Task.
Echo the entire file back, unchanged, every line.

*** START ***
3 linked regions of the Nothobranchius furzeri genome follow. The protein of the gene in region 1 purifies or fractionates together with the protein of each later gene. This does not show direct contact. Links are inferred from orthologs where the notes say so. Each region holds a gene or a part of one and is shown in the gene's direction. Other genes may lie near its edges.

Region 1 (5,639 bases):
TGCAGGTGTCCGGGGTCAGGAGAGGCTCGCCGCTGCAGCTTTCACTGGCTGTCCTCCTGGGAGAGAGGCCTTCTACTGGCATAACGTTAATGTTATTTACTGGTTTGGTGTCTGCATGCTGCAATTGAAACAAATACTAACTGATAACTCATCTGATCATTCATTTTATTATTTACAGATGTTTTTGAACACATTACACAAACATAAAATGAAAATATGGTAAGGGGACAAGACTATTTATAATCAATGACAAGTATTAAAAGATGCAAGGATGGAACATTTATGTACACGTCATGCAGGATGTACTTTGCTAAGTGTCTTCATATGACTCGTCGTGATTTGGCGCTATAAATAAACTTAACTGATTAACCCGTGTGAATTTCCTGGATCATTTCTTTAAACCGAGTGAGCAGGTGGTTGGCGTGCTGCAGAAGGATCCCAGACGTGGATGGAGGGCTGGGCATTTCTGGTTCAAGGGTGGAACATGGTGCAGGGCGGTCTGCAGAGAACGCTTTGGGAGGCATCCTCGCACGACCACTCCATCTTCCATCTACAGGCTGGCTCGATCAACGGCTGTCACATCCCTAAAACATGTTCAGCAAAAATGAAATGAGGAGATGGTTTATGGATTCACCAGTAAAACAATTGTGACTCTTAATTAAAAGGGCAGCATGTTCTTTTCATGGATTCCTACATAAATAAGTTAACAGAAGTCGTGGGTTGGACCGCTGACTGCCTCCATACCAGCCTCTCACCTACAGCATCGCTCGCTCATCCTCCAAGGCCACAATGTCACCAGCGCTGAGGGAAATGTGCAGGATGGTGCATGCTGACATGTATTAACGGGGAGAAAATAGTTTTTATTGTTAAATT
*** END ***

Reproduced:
3 linked regions of the Nothobranchius furzeri genome follow. The protein of the gene in region 1 purifies or fractionates together with the protein of each later gene. This does not show direct contact. Links are inferred from orthologs where the notes say so. Each region holds a gene or a part of one and is shown in the gene's direction. Other genes may lie near its edges.

Region 1 (5,639 bases):
TGCAGGTGTCCGGGGTCAGGAGAGGCTCGCCGCTGCAGCTTTCACTGGCTGTCCTCCTGGGAGAGAGGCCTTCTACTGGCATAACGTTAATGTTATTTACTGGTTTGGTGTCTGCATGCTGCAATTGAAACAAATACTAACTGATAACTCATCTGATCATTCATTTTATTATTTACAGATGTTTTTGAACACATTACACAAACATAAAATGAAAATATGGTAAGGGGACAAGACTATTTATAATCAATGACAAGTATTAAAAGATGCAAGGATGGAACATTTATGTACACGTCATGCAGGATGTACTTTGCTAAGTGTCTTCATATGACTCGTCGTGATTTGGCGCTATAAATAAACTTAACTGATTAACCCGTGTGAATTTCCTGGATCATTTCTTTAAACCGAGTGAGCAGGTGGTTGGCGTGCTGCAGAAGGATCCCAGACGTGGATGGAGGGCTGGGCATTTCTGGTTCAAGGGTGGAACATGGTGCAGGGCGGTCTGCAGAGAACGCTTTGGGAGGCATCCTCGCACGACCACTCCATCTTCCATCTACAGGCTGGCTCGATCAACGGCTGTCACATCCCTAAAACATGTTCAGCAAAAATGAAATGAGGAGATGGTTTATGGATTCACCAGTAAAACAATTGTGACTCTTAATTAAAAGGGCAGCATGTTCTTTTCATGGATTCCTACATAAATAAGTTAACAGAAGTCGTGGGTTGGACCGCTGACTGCCTCCATACCAGCCTCTCACCTACAGCATCGCTCGCTCATCCTCCAAGGCCACAATGTCACCAGCGCTGAGGGAAATGTGCAGGATGGTGCATGCTGACATGTATTAACGGGGAGAAAATAGTTTTTATTGTTAAATT